A recently rediscovered watercolor by John Marin will be making its auction debut in our June 15 sale of American Art. The work displays two features for which the artist is famous: jagged, nearly abstracted shapes, and vistas of Maine.
Lot 92: John Marin, Small Point, Maine, from the Bumper, watercolor, 1928. Estimate $50,000 to $80,000.
Before it was lost to scholarship, Small Point, Maine, from the Bumper, was exhibited in January 1930 in New Marin Watercolors at Alfred Stieglitz‘s gallery, An American Place (see below). This was the inaugural exhibition at Stieglitz’s largest and final gallery, where he continued to promote his favorite American Modernists.
Lot 92, verso: Exhibition notes, An American Place, Small Point, Maine, from the Bumper.
Marin was renowned for his abstract watercolors and prints of landscapes and cityscapes, particularly of New York and Maine. His rapport with Stieglitz began when Marin met Stieglitz’s agent, Edward Steichen, while they were both in Paris in 1908 (Marin had been in Paris since 1905, making etchings very much in the style of James A. M. Whistler and hoping to establish himself as a fine artist). Steichen directed Stieglitz’s attention to Marin’s work, which prompted the gallery director to visit Marin’s Parisian apartment. Stieglitz was extremely impressed and the following year, at Gallery 291 in New York (Stieglitz’s first gallery), he held an exhibition of Marin’s works. When Marin returned to the United States in 1911, Stieglitz began supplying him with a yearly stipend that would support and encourage his artistic output. Marin was represented in the seminal Armory Show of 1913 by a watercolor of the Woolworth Building; his prints on the subject — one of his favorites — continue to command high prices.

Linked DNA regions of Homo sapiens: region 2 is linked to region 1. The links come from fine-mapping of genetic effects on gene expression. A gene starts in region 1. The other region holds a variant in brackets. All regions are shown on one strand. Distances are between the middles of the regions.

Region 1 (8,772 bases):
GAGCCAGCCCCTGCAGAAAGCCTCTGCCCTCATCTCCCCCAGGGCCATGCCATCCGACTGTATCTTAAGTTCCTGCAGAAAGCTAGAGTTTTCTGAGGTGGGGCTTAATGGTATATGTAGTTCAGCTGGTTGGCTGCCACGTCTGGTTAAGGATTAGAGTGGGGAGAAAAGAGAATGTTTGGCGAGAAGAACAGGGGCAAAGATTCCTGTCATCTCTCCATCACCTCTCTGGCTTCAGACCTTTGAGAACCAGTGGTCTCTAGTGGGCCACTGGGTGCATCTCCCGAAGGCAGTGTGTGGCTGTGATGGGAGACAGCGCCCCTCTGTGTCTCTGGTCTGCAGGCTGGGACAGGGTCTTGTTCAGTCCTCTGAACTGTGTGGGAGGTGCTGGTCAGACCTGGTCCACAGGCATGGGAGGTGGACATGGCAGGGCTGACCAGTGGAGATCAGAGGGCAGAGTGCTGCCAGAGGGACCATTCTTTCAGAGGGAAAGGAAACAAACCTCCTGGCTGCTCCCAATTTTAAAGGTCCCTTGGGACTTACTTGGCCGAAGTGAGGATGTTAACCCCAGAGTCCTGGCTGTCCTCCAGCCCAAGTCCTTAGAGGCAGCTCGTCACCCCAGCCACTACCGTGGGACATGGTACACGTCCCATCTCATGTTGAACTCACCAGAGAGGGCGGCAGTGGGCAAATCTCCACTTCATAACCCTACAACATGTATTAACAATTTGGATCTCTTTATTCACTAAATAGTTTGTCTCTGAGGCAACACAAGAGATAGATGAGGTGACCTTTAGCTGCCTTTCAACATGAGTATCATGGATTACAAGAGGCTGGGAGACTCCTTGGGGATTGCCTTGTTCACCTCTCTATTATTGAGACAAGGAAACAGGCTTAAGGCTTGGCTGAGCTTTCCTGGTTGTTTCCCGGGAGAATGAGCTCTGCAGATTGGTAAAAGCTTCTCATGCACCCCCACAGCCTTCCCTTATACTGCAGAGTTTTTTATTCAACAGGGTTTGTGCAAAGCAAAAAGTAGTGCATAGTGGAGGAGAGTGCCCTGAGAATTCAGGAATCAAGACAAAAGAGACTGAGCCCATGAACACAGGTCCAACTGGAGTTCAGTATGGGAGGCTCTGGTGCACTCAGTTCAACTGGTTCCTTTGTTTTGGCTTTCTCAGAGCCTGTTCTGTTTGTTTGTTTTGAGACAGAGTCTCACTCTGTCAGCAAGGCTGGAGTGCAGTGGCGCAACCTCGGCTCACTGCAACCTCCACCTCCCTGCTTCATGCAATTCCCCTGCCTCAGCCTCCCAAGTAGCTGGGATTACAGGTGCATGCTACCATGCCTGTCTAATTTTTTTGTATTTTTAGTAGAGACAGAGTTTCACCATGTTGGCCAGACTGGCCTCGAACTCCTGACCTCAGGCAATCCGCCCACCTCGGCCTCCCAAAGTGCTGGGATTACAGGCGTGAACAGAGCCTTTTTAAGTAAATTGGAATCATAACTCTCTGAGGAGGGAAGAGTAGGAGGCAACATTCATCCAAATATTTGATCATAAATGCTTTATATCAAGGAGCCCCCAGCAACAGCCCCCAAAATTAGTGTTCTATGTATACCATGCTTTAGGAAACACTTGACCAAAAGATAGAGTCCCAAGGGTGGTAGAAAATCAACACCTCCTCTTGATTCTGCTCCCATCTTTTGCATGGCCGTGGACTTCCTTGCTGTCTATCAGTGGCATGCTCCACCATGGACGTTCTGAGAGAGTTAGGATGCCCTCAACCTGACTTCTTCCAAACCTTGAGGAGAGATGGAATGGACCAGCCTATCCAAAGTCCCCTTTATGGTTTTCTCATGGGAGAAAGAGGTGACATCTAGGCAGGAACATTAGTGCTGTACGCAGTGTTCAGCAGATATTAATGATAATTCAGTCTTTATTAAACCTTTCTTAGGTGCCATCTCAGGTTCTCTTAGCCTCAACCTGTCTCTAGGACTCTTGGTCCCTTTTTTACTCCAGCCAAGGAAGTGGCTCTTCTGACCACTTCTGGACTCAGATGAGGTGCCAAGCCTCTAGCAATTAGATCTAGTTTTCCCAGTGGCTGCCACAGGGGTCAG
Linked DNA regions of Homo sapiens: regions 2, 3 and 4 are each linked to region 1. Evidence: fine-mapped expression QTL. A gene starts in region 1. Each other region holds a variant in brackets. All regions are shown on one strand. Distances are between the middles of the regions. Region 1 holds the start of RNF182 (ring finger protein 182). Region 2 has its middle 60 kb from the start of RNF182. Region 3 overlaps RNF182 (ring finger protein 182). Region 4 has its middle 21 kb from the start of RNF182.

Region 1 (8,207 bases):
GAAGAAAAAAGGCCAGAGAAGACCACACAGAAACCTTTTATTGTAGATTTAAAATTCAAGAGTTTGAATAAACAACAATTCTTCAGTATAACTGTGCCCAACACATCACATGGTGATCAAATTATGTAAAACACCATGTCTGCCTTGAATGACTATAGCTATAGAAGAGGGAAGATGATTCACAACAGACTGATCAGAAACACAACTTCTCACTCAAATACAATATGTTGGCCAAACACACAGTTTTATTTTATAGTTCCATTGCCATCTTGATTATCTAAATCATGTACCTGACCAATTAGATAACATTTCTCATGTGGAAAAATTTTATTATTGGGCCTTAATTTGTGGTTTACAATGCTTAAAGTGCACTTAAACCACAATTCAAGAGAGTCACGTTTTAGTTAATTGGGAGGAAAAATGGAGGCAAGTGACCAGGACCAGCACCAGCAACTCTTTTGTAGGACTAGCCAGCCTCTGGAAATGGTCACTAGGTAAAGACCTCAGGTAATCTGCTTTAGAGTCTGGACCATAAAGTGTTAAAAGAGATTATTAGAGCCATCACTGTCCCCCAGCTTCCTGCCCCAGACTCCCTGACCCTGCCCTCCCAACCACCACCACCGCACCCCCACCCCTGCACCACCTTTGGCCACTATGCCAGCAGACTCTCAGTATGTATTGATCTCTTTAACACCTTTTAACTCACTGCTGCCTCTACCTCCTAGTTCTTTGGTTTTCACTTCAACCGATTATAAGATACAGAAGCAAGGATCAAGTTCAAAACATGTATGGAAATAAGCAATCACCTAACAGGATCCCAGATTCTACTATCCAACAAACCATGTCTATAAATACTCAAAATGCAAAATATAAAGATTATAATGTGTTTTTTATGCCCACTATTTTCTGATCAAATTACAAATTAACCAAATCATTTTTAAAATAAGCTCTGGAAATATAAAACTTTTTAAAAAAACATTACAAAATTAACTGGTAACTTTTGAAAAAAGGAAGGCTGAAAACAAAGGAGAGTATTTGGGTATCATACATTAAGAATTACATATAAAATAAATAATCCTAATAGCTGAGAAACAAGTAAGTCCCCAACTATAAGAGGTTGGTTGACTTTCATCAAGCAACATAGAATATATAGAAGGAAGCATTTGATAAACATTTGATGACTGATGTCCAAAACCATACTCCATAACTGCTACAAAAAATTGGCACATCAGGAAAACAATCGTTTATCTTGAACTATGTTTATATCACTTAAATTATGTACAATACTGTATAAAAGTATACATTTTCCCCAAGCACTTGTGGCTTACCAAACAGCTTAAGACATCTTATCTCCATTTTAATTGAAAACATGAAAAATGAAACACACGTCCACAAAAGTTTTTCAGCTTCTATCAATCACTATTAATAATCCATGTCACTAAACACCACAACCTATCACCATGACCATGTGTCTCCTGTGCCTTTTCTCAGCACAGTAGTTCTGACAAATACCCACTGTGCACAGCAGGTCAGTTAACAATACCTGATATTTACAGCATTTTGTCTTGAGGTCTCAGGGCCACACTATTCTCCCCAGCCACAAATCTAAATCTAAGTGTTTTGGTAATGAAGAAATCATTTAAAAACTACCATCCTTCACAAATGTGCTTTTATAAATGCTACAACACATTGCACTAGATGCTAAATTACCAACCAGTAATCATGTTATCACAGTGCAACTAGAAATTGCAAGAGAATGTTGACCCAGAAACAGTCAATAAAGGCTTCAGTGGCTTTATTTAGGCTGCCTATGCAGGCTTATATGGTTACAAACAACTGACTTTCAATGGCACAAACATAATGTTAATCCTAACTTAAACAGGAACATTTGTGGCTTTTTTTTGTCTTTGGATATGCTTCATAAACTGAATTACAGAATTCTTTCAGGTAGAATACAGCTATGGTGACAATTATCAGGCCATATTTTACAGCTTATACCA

John Marin, Woolworth Building (The Dance), etching and drypoint, 1913. Sold November 5, 2013, for $81,250.
Even after Gallery 291 closed, Stieglitz continued to promote Marin’s work and ultimately helped him attain critical acclaim. Marin’s first major retrospective was held at the Daniel Gallery in New York in 1920. Stieglitz featured Marin’s work in the famous Seven Americans exhibition at the Anderson Gallery, New York, and arranged another retrospective for the artist at his new gallery, the Intimate Gallery, in December 1925.
Lot 93: John Marin, Seascape with Sailboat, watercolor and chalk, 1951. Estimate $10,000 to $15,000.
Marin spent his first summer in Maine in 1914 and returned there frequently throughout his career, drawn by the rugged wilderness, coastline and pristine landscapes. He maintained a summer home in Addison, Maine, where he died in 1953. Small Point, Maine, is on the coast, roughly between Portland and Boothbay Harbor.
On July 31, 1917, Marin wrote to Stieglitz from Small Point about how much he loved the area:
Wonderful days. Wonderful sunset closings. Good to have eyes to see, ears to hear the roar of the waters. Nostrils to take in the odors of the salt, sea and the firs. Fish fresh, caught some myself. Berries to pick, picked many wild delicious strawberries. The blueberries are coming on. On the verge of the wilderness, big flopping lazy still-flying cranes. Big flying eagles. The solemn restful beautiful firs. The border of the sea. Good night.